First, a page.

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Climate Jobs Institute Conference Puts Boots on the Ground in New York State

"This conference is about getting boots on the ground," said New York State (NYS) Senator Jessica Ramos at the Climate Jobs Institute's (CJI) statewide conference on Mar. 1-2.

"There's lots to be optimistic about," said NYS Senator Rachel May, but CJI's conference went even further. Challenging the idea of 'just another inauthentic conference,' the boots on the ground in Albany propelled the conversation towards an authenticity founded in doing.

Generating Equity: Pathways to Union Careers in Clean Energy featured panel discussions, breakout sessions, workshops and networking opportunities to advance New York State's clean energy economy. 

The conference brought together state senators, labor union representatives, assemblymembers, climate researchers, frontline workers, workforce development groups and community-based organizations.

Ramos and Commissioner Roberta Reardon of the NYS Department of Labor praised Dr. Lara Skinner, executive director of CJI, and her team for their tireless work to produce a map for the future.

CJI Statewide Conference

"Most jobs today are low quality, low wage, and that's what makes this challenge so scary…but it amazes me how prepared unions are for these new futures," said Skinner.

Can we meet climate goals while addressing issues of equity? How do we create good union jobs that prioritize frontline and marginalized communities? These questions guided conversations, but CJI's conference asked another: What does it mean, in reality, to put boots on the ground?

"Boots on the ground" is a synecdoche (suh-nek-duh-kee): a figure of speech in which a part represents the whole (e.g., Boots mean soldiers, wheels mean car, hands mean helpers). 

Synecdoches are a risky business. It's easy to confuse the parts with the whole, the models of reality with reality itself: Boots are not actually the soldier, hands are not the whole helper and maps are not the physical empire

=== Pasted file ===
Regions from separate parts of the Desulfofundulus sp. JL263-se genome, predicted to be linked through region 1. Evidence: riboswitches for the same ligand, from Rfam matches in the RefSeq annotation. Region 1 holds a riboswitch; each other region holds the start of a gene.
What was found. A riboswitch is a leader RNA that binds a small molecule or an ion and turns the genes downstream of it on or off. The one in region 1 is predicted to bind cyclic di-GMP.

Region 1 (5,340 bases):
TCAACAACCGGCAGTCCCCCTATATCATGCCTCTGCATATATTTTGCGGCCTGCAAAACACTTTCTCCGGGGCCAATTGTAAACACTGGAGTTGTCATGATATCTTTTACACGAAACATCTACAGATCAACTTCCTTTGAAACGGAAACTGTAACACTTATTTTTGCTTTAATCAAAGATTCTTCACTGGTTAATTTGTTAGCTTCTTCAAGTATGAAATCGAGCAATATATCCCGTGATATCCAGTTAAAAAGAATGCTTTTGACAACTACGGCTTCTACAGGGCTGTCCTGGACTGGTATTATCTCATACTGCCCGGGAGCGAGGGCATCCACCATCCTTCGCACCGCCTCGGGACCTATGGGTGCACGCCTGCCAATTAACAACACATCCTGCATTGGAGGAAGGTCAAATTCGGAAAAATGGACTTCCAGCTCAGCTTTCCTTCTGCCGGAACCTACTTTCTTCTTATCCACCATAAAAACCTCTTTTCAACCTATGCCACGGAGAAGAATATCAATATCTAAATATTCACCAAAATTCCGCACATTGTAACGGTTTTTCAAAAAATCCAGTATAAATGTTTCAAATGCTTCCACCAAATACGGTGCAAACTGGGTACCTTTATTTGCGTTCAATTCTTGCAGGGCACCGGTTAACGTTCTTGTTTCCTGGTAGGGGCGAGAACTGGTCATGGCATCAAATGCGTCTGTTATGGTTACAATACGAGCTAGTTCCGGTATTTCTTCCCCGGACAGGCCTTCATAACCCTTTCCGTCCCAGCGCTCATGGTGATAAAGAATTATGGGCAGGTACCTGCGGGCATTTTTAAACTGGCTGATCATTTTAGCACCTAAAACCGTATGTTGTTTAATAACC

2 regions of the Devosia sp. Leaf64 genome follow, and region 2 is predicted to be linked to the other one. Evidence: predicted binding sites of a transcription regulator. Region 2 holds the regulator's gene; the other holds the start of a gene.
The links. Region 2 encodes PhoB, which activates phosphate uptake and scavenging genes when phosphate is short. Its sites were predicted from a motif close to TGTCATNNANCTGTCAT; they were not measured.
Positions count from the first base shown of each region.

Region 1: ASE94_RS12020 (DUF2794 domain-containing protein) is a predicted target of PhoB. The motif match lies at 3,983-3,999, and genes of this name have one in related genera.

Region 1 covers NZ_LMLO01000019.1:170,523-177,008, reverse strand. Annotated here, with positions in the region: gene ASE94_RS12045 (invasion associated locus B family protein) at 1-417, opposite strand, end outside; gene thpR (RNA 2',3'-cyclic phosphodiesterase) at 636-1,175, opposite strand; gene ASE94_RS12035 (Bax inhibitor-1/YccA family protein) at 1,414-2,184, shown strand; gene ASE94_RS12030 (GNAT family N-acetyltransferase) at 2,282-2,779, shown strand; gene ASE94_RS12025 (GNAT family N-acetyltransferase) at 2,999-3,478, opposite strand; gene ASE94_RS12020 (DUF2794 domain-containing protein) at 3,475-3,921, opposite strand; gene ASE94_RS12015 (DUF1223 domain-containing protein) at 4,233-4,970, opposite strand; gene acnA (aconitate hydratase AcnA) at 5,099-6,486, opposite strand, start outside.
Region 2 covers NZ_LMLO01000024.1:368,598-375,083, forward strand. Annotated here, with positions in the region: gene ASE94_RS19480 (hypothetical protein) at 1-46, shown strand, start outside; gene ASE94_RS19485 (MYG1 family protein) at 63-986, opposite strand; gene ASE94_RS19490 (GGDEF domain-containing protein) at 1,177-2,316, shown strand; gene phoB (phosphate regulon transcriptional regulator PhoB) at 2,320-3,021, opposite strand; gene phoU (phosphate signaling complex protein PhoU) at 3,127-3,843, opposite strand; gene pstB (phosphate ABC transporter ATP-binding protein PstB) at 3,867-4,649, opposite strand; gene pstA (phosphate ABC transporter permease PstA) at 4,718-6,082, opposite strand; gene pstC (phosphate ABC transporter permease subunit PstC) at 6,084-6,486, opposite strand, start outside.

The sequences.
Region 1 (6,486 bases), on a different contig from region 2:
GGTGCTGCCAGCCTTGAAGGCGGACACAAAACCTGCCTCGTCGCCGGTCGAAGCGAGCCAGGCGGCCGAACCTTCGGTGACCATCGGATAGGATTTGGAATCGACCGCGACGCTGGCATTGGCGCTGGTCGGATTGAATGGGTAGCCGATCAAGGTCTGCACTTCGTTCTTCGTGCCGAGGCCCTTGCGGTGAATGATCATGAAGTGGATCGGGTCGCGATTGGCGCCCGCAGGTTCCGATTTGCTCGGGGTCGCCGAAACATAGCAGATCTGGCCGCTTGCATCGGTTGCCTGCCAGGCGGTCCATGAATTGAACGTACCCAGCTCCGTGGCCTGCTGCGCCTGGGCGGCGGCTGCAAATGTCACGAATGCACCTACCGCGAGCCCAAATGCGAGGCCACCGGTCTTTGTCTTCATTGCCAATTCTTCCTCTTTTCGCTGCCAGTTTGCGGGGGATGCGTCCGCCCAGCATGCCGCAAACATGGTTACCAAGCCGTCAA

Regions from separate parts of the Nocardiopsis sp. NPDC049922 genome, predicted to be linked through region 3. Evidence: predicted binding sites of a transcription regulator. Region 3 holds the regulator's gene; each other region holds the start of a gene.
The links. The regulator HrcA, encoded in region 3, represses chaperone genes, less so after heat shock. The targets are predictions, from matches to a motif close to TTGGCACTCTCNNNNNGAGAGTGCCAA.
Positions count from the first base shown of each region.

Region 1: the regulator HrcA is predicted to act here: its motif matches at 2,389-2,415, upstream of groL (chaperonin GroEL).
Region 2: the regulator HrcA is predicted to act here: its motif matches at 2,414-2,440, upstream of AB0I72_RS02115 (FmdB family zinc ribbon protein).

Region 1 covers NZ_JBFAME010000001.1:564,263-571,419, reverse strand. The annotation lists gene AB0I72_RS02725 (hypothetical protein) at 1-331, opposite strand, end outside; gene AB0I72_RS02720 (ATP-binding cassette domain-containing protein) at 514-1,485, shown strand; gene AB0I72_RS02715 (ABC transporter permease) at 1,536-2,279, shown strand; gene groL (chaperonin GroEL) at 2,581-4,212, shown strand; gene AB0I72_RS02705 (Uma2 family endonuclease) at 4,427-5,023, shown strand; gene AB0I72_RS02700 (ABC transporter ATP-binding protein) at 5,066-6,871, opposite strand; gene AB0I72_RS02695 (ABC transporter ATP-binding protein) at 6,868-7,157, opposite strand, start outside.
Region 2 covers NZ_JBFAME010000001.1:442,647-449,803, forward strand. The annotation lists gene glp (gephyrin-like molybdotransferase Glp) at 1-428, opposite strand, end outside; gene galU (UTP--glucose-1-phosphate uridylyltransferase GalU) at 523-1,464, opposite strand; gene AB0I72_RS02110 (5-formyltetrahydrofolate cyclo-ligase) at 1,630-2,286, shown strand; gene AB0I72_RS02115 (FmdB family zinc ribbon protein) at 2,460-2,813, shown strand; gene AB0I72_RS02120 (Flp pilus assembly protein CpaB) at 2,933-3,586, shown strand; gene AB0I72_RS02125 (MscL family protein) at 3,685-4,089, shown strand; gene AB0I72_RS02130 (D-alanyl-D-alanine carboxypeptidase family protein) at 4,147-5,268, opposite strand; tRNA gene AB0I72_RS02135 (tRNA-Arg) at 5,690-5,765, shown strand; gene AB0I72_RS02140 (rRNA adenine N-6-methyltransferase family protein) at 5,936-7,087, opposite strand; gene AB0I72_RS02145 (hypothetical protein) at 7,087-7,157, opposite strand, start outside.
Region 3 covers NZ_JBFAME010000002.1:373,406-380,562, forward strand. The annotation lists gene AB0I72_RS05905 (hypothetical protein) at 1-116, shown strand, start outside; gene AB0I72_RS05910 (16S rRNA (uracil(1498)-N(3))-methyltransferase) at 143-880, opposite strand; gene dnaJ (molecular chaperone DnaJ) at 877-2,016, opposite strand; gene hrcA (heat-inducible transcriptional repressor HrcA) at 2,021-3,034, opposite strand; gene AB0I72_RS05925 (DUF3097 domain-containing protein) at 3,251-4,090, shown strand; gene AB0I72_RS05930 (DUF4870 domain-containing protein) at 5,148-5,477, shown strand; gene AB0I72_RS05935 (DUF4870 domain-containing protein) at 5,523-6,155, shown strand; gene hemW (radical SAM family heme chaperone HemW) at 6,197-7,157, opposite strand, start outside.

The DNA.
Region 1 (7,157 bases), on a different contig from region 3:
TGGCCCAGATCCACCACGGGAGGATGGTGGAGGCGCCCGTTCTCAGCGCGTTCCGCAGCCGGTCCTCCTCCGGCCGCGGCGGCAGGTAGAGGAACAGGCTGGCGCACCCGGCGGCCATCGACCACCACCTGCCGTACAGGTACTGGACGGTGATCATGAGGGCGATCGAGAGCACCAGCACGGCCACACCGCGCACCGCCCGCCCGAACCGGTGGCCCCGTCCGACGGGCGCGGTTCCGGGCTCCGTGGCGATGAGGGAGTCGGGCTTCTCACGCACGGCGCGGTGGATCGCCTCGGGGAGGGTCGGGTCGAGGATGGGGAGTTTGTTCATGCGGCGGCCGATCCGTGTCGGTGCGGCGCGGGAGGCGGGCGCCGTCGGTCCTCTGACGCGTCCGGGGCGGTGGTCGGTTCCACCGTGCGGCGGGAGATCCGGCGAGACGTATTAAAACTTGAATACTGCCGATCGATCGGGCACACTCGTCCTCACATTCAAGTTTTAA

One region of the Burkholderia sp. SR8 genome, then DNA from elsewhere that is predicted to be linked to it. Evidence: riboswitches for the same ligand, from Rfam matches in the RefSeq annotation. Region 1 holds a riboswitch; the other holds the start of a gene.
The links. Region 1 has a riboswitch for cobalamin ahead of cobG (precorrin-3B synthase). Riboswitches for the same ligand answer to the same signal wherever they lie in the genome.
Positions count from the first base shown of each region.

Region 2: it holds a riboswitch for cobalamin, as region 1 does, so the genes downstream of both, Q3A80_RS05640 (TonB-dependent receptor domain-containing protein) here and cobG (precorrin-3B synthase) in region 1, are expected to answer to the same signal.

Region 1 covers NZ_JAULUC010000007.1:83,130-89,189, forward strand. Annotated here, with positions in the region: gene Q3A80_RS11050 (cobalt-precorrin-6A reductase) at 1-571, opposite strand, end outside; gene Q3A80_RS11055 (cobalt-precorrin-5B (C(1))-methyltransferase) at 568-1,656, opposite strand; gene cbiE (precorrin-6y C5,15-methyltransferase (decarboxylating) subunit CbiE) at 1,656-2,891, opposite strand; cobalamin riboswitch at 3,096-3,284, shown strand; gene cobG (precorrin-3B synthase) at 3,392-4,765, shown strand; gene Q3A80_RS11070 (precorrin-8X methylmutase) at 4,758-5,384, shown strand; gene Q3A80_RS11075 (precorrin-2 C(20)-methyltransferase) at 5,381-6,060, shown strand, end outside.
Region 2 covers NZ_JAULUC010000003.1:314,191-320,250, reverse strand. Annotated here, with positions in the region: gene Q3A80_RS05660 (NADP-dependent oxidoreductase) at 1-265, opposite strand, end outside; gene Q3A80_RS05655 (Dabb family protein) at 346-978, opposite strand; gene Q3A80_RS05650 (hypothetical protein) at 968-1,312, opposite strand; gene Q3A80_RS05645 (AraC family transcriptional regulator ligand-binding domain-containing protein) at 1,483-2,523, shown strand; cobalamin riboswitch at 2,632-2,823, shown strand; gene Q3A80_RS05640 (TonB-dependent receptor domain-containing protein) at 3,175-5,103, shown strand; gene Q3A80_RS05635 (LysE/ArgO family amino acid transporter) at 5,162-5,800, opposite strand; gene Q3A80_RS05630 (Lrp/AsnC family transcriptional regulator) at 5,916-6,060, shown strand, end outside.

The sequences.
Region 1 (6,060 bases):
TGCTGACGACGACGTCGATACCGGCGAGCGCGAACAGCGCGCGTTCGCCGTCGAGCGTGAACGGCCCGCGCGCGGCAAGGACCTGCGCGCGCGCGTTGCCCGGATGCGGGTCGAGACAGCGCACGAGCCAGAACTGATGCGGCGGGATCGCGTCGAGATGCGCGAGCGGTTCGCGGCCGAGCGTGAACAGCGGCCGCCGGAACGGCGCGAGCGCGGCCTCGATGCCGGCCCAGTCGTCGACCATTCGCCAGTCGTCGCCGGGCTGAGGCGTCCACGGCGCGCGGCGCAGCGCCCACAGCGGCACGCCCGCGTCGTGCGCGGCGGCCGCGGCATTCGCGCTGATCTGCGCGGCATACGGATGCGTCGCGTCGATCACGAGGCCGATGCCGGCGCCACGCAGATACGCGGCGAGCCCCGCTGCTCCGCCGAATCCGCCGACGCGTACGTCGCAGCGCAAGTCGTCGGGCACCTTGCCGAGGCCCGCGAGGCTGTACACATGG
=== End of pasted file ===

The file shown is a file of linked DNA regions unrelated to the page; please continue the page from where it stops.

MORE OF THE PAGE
Imagine a map of an empire so precise that it is exactly the same size as the empire itself. Herein lies the risk of any 'inauthentic' conference: mistaking the map for the territory. 

"I think you've got to call people out and ask, 'What are you really doing? Is it really tangible? Is it a true pathway for folks?'" said Justice Favor of Laborers' Local 79 during a breakout session on Overcoming Barriers to Entry for Underserved Communities

CJI has provided a map, so now, "What's the execution plan?”

The conference put critical information in plain view. During a panel on Ensuring Access to Good Jobs, Amy Peterson from the U.S. Department of Energy's Loan Programs Office paused the discussion to walk audiences through IRA tax bonuses for unions and community benefits programs.

For those unfamiliar with “IRA tax bonuses,” “community benefits programs,” or even “unions,” Jeff Grabelsky from CJI and Cornell’s Worker Institute hosted An Introduction to Construction Unionism breakout session. 

Interactive maps made by Rohan Palacios, training and education specialist at CJI, enabled union leaders, members and prospective apprentices to find accessible training opportunities throughout NYS. 

Gwen Summers from New York State Energy Research & Development (NYSERDA) "had the pleasure of meeting Nicole [Bertrán]” during the breakout session Building Pathways to Success: From Pre-apprenticeship to Union Careers. Bertrán represented one of the many pre-apprenticeship programs in attendance that hoped to connect funding opportunities like NYSERDA’s with workforce development initiatives. 

What good is a resource undiscovered by the people who need it, or a map without an instance to use it? "It's like pushing a pull door," said Doreen Harris, president and CEO of NYSERDA.

"It is our relations that will move us forward," said Skinner during the panel Building a Robust Labor Market in the Clean Energy Economy. “Each of us must use our networks, big and small," said Assemblymember Stefani Zinerman, echoing the panel Building Power Through Labor Community Partnerships

To use a synecdoche, it was all hands on deck in Albany. Colossal efforts came in across Cornell’s ILR School, from the Buffalo Co-Lab and Worker Institute to Jodi Anderson Jr. from the Criminal Justice Employment Initiative and Ellice Switzer from the Yang-Tan Institute, who delivered deeply personal panels.

“I’m blown away by the care shown at this conference – across Cornell, the climate jobs world, the construction unions, technology sectors, etc. Everywhere, people are embodying the action our climate requires,” said Melissa Shetler, senior training & education associate at CJI.

CJI's conference overcame the risk of synecdoches, pressed forward, and remained cemented in reality (ironically, ‘cement’ is a synecdoche for ‘concrete’).

Yes, "the whole is greater than the sum," said Zach Cunningham, training & education associate at CJI, but the individuals at the conference revealed an ecosystem dedicated to a clean and equitable economy. 

We expect the world to persist in the face of climate change, but in Albany, the parts of a whole were making it happen.